A's success hides difficulty patchwork pitching presents


OAKLAND -- A's manager Bob Melvin announced the first pitcher for Tuesday’s game with the New York Yankees, and it is Liam Hendriks. The Liam Hendriks who opened the nine-pitcher extravaganza against Seattle on Saturday.
The Liam Hendriks who represents, “Pretty much all available hands on deck, kids.”
Fresh off their 6-3 win Monday over the Yankees, in which starting pitcher Trevor Cahill overcame an early bout of NIWIG (No Idea Where It’s Going), the A’s will go to what is almost surely another day of Full Tampa, which is the catch-all for “reliever on command.”
We mention this only because, as the A’s drew 40,546 a day after drawing 21,497, and two days after drawing 28,760, more of you than ever might be curious about what Melvin is doing with his overpopulated but still righteously taxed relief corps.
Well, it’s this: He’s trying to get the A’s to the finish line before anyone knows how monumental a task this has been.
Oakland's starting pitching has been thin all year, which nobody seemed to mind when they were bobbing around the .500 line. But now that they are a .710 team (49-20) since June 15, people are noticing them, and when they’re done marveling at what they’ve done to date, they are noticing the number of mirrors and amount of smoke that is involved.
Oh, the A’s score enough, as they did again Monday, routing CC Sabathia in less than 11 outs, scoring five times and getting seven hits from the first 11 plate appearances of their 1-5 hitters. They also catch and throw it very well indeed, remaining first in defensive efficiency (baseballreference.com).
But the pitching is the white-knuckle component of this Elephantine renaissance, and Hendriks’ opener tomorrow is proof of that. Melvin has to juggle his best relievers (Blake Treinen, Jeurys Familia, Lou Trivino and Fernando Rodney) with his depth relievers (Shawn Kelley, Yusmeiro Petit, Cory Gearrin) and his specialists. Ryan Buchter is his most reliable of the three left-handers he has, for example, but Melvin thinks that isn’t as much a problem as it seems.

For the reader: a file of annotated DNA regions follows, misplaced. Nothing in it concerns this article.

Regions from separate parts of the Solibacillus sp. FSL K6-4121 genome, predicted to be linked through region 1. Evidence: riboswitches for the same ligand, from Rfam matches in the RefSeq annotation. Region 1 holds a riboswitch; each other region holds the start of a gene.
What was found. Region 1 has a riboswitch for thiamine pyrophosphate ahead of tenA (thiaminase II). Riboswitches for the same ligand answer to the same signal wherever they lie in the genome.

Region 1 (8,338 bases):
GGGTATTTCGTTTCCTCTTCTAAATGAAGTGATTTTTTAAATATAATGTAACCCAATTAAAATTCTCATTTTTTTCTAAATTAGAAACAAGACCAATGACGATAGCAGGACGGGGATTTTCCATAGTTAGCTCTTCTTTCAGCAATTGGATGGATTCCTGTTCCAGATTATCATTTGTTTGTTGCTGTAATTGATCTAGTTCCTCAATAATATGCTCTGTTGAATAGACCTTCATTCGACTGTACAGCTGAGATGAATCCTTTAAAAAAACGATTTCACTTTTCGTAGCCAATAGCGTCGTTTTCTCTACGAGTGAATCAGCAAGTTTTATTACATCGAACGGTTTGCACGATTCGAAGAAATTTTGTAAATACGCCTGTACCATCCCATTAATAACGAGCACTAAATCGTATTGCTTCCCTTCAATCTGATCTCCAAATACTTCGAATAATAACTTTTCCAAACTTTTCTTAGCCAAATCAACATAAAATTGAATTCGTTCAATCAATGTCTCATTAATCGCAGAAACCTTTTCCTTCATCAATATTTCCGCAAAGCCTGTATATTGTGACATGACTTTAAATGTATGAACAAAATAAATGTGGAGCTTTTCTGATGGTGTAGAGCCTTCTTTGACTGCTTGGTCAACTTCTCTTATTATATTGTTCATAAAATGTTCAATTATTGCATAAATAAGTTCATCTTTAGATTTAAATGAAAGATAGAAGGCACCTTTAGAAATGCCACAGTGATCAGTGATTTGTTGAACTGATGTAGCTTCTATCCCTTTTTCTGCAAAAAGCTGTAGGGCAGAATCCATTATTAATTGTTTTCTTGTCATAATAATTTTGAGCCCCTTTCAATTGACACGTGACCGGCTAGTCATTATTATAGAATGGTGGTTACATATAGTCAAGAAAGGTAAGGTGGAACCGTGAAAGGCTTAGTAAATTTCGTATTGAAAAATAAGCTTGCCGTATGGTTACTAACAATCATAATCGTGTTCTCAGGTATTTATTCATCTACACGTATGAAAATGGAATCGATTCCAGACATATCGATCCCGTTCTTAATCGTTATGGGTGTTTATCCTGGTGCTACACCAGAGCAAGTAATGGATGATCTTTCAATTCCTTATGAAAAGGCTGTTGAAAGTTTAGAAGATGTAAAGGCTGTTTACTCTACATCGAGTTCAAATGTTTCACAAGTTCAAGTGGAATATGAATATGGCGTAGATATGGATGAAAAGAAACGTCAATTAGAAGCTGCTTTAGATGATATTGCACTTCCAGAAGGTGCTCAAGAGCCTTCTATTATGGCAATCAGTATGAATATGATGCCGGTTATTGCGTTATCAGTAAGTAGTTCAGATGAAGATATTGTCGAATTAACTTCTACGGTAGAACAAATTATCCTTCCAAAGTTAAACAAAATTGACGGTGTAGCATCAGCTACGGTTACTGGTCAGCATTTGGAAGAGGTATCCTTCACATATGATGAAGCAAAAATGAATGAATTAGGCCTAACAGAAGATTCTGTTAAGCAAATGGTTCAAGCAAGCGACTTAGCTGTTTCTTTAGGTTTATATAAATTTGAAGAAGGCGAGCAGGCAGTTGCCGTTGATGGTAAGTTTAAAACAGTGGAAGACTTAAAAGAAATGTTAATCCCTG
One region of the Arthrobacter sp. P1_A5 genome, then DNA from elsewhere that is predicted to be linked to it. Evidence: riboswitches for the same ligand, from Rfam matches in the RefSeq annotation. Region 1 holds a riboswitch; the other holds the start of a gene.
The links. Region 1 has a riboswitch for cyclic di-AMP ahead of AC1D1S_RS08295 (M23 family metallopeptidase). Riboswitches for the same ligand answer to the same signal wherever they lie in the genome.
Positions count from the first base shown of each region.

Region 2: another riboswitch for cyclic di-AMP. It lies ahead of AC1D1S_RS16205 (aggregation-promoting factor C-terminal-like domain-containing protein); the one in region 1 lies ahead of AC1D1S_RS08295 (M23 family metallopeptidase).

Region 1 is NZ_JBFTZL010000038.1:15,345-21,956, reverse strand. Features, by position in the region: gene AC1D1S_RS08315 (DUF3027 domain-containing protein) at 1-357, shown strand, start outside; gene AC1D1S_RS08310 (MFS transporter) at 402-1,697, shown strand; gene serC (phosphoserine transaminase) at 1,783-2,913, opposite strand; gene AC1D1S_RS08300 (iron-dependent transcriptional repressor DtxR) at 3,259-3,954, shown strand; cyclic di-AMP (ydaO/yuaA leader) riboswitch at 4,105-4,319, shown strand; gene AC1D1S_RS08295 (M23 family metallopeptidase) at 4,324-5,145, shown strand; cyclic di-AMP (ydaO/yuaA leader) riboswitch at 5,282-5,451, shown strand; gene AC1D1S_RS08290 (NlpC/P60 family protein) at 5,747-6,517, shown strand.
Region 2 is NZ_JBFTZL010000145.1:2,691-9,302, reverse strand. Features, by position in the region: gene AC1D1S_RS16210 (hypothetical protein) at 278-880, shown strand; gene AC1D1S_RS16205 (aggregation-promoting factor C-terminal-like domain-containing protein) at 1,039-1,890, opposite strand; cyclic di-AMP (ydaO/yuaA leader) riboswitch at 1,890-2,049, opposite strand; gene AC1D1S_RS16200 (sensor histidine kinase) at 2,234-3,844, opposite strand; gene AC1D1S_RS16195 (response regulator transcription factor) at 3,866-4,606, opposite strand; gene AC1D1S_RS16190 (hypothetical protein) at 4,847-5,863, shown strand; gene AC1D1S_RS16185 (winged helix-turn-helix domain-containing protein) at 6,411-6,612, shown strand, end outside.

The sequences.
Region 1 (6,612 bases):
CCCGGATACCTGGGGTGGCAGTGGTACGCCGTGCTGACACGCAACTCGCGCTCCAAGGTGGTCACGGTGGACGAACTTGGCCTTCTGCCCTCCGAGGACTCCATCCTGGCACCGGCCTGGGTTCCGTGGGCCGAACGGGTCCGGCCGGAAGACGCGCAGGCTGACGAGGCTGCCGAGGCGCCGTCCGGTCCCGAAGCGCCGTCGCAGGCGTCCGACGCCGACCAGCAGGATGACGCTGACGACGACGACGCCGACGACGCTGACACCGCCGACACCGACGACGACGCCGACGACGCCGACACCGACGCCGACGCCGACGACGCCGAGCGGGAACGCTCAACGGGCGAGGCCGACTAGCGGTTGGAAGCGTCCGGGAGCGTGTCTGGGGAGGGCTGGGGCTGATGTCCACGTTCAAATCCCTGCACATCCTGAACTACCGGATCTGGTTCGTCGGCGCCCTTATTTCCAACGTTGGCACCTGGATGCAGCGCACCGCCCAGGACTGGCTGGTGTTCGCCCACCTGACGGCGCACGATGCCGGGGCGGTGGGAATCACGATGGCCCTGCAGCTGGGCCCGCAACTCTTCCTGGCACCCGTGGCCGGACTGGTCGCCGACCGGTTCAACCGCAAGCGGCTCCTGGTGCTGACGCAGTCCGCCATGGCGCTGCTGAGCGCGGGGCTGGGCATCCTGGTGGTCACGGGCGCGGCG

“Ryan does all right against right-handers, and our 7-8-9 guys (Trivino, Familia and Treinen) get lefthanders out just as well as righthanders, so I think we can get by there,” Melvin said. “It’s just a matter of not overtaxing our best guys.”
Well, that’s what the Bullpen Army is for. That, and making someone in charge of bringing the eight extra chairs down the left-field line so that you don’t have a bunch of guys laying in the grass and getting in the way of everything.
Point is, the A’s have proven how well they can grind because they’ve been it for nearly 70 games now (and yes, you can guess what the actual number is, you creepsters), but grinding still takes it toll – on everyone. The four infielders (Matt Olson, Jed Lowrie, Marcus Semien and Matt Chapman) have had a total of two games off since July 1, and Jonathan Lucroy is second in games played among catchers. It’s September; tired is SOP.
But the A’s have been doing this winning-seven-of-every-ten-games thing with less margin for error than any of the other contenders, and Bob Melvin is enough of a worrier to fret about the secret trap door in this hallway to glory they have been running down for almost half a season now.
Just so you know. I mean, if you’re coming to the ballpark now that it’s safe to back a winner, you should know what you’re seeing, and why.

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